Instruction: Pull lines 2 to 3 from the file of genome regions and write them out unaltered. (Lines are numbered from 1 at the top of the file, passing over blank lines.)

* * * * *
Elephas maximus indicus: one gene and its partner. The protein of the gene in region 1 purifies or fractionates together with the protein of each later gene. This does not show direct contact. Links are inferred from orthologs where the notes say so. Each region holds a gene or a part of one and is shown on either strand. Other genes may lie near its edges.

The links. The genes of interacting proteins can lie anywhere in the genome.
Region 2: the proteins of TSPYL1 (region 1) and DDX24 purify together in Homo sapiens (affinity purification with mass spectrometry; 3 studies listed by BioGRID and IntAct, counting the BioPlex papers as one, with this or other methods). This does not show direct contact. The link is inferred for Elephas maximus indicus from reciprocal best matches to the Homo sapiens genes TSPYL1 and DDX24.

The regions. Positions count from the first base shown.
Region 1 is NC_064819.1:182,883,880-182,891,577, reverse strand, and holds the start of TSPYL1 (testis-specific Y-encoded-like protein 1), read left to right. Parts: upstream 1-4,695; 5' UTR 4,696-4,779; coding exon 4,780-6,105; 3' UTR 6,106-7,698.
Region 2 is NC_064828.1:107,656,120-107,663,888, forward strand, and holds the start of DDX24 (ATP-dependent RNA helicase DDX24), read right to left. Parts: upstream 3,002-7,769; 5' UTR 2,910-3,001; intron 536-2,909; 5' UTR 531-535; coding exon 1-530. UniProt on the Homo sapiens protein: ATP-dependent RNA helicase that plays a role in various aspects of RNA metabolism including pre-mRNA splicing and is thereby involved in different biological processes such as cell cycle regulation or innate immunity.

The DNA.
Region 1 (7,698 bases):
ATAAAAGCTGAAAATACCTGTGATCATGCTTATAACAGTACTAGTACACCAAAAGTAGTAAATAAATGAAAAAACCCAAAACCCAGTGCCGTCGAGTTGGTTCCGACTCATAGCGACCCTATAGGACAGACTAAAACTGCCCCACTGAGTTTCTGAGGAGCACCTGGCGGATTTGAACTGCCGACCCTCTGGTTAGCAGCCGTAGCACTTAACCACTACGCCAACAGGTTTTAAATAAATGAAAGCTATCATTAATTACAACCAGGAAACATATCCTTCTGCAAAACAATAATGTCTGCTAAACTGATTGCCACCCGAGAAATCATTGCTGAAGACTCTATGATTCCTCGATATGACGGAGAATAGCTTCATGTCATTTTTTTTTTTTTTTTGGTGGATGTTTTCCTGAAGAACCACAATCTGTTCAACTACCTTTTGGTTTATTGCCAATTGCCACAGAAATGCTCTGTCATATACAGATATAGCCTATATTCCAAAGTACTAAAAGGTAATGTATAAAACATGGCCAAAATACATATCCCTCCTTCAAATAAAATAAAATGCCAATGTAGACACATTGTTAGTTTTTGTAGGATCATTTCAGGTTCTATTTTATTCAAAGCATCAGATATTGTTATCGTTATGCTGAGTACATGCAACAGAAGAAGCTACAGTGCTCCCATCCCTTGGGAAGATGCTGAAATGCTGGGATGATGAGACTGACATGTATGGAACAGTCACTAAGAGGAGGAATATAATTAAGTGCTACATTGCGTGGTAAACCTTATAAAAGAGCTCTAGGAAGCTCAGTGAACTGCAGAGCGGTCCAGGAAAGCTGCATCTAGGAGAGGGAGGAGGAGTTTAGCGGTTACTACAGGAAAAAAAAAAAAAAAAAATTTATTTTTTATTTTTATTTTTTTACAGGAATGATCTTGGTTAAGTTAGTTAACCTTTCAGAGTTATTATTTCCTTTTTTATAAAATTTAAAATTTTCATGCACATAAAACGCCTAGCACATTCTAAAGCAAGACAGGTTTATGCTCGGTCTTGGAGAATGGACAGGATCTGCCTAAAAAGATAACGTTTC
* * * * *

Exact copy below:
The links. The genes of interacting proteins can lie anywhere in the genome.
Region 2: the proteins of TSPYL1 (region 1) and DDX24 purify together in Homo sapiens (affinity purification with mass spectrometry; 3 studies listed by BioGRID and IntAct, counting the BioPlex papers as one, with this or other methods). This does not show direct contact. The link is inferred for Elephas maximus indicus from reciprocal best matches to the Homo sapiens genes TSPYL1 and DDX24.